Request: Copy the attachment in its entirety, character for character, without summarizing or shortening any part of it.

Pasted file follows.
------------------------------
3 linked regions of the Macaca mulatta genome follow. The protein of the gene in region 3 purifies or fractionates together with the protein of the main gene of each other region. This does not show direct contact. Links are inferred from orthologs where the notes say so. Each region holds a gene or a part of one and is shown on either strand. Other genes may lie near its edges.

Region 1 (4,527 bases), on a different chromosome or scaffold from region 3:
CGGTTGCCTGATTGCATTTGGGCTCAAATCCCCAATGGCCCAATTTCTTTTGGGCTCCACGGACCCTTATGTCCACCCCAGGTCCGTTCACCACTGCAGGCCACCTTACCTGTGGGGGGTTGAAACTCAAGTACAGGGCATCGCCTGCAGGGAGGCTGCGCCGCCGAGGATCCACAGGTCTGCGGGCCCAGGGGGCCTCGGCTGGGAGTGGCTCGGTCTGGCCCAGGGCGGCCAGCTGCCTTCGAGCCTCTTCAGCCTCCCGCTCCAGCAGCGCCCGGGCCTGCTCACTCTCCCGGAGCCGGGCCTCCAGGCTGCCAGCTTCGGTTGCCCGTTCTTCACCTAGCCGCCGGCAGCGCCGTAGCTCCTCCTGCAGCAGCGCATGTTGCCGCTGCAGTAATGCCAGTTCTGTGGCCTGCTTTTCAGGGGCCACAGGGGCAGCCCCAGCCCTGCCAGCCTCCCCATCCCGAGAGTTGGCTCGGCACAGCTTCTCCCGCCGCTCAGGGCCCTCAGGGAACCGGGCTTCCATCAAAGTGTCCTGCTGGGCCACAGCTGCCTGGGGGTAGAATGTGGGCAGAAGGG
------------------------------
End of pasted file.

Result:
3 linked regions of the Macaca mulatta genome follow. The protein of the gene in region 3 purifies or fractionates together with the protein of the main gene of each other region. This does not show direct contact. Links are inferred from orthologs where the notes say so. Each region holds a gene or a part of one and is shown on either strand. Other genes may lie near its edges.

Region 1 (4,527 bases), on a different chromosome or scaffold from region 3:
CGGTTGCCTGATTGCATTTGGGCTCAAATCCCCAATGGCCCAATTTCTTTTGGGCTCCACGGACCCTTATGTCCACCCCAGGTCCGTTCACCACTGCAGGCCACCTTACCTGTGGGGGGTTGAAACTCAAGTACAGGGCATCGCCTGCAGGGAGGCTGCGCCGCCGAGGATCCACAGGTCTGCGGGCCCAGGGGGCCTCGGCTGGGAGTGGCTCGGTCTGGCCCAGGGCGGCCAGCTGCCTTCGAGCCTCTTCAGCCTCCCGCTCCAGCAGCGCCCGGGCCTGCTCACTCTCCCGGAGCCGGGCCTCCAGGCTGCCAGCTTCGGTTGCCCGTTCTTCACCTAGCCGCCGGCAGCGCCGTAGCTCCTCCTGCAGCAGCGCATGTTGCCGCTGCAGTAATGCCAGTTCTGTGGCCTGCTTTTCAGGGGCCACAGGGGCAGCCCCAGCCCTGCCAGCCTCCCCATCCCGAGAGTTGGCTCGGCACAGCTTCTCCCGCCGCTCAGGGCCCTCAGGGAACCGGGCTTCCATCAAAGTGTCCTGCTGGGCCACAGCTGCCTGGGGGTAGAATGTGGGCAGAAGGG